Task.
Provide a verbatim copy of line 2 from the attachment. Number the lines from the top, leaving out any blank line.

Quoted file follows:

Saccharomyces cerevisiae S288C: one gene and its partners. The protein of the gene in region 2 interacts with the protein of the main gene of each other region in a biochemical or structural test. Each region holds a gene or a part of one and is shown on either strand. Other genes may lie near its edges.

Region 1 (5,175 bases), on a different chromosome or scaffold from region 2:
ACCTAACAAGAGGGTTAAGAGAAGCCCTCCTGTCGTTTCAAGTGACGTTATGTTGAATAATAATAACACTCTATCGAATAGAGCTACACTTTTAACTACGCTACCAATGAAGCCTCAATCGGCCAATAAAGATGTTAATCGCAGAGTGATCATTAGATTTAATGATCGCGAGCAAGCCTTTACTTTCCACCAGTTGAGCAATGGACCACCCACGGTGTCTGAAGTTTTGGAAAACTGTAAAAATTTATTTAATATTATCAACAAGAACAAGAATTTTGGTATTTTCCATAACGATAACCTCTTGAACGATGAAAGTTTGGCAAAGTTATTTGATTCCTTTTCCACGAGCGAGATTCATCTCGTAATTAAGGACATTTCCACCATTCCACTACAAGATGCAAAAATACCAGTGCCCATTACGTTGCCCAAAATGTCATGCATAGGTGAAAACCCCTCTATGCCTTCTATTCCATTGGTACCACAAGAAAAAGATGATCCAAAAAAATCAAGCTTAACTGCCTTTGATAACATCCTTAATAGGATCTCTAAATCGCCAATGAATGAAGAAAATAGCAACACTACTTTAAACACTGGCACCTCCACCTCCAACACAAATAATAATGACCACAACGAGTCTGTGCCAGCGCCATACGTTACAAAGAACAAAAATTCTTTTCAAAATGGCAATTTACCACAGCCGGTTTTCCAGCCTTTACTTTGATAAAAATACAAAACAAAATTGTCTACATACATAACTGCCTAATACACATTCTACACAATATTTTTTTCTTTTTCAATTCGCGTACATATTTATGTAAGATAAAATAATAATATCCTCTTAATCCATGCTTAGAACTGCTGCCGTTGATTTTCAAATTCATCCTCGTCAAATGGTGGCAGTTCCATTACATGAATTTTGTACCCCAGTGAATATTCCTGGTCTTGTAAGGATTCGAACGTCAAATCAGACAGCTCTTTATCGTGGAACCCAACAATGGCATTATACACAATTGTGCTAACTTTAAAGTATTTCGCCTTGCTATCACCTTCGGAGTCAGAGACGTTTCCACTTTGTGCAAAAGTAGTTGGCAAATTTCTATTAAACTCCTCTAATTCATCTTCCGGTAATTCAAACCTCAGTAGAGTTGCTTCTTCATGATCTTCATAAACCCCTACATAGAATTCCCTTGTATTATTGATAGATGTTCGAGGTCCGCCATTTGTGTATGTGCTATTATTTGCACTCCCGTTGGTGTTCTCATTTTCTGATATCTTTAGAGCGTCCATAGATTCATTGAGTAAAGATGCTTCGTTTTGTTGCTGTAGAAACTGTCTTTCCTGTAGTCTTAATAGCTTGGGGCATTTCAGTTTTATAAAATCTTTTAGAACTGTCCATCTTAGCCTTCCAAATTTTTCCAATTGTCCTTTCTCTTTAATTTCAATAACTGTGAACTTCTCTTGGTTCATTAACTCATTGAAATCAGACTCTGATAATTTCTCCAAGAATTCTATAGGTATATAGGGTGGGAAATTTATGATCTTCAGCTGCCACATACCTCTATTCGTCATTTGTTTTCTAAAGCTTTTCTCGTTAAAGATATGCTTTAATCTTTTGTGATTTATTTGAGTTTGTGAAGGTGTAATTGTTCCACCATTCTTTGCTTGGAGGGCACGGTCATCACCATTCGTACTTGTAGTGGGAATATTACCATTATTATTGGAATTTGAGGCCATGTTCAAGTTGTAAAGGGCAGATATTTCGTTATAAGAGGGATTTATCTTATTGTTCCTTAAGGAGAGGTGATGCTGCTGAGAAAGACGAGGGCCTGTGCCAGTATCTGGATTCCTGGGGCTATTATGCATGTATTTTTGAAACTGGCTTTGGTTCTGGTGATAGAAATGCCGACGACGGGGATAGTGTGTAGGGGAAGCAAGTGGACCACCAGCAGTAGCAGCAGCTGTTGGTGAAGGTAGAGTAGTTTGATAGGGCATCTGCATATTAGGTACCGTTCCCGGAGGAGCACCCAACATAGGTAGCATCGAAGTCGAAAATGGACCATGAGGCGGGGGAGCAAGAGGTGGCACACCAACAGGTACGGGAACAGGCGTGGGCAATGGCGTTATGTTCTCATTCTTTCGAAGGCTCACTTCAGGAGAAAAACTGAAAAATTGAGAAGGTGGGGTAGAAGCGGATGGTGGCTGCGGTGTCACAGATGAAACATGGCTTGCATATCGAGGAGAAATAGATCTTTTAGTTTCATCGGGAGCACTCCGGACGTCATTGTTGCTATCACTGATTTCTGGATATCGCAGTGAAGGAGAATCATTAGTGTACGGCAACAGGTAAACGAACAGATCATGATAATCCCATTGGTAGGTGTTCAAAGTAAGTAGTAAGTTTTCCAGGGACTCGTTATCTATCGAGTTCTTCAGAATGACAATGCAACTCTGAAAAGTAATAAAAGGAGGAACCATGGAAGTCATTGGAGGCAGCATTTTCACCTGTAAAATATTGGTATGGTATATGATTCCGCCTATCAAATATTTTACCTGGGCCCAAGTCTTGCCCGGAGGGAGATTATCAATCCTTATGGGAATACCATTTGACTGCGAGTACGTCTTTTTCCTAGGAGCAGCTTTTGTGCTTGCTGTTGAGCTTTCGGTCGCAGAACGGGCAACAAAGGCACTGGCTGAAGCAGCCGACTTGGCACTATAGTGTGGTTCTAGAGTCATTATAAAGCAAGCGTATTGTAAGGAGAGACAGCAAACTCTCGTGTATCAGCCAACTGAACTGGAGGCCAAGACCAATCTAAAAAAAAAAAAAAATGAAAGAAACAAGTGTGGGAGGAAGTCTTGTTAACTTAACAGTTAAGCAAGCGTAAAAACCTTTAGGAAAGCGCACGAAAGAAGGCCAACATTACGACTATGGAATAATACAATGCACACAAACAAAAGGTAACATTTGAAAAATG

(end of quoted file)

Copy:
Region 1 (5,175 bases), on a different chromosome or scaffold from region 2: